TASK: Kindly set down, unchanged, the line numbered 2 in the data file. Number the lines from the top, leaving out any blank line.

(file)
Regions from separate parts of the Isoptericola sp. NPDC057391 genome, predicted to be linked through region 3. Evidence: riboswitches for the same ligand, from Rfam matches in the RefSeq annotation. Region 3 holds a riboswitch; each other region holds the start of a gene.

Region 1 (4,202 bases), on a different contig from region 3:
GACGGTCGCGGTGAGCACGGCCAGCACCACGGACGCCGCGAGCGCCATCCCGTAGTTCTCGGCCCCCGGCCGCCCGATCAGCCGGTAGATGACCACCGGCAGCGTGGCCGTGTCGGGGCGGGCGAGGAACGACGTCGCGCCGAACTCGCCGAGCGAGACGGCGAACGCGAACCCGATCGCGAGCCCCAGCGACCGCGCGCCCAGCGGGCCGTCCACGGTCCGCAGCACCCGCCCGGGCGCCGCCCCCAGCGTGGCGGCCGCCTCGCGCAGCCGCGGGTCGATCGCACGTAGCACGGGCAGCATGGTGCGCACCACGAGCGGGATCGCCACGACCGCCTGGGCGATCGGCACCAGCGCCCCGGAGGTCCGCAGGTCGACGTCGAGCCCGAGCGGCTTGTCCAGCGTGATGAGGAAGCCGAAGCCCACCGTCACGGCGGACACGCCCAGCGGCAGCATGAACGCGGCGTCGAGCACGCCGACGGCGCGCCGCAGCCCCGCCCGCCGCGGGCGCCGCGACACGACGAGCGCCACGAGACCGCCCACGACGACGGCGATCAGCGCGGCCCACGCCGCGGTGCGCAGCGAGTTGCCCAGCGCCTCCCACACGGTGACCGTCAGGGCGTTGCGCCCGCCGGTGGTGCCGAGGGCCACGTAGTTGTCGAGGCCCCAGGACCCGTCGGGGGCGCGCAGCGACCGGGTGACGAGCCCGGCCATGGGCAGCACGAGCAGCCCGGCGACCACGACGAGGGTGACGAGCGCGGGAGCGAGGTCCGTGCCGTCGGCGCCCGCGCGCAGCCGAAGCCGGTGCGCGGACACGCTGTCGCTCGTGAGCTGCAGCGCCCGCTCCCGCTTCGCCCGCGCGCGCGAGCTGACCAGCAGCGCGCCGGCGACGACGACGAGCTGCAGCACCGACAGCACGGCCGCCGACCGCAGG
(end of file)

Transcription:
Region 1 (4,202 bases), on a different contig from region 3: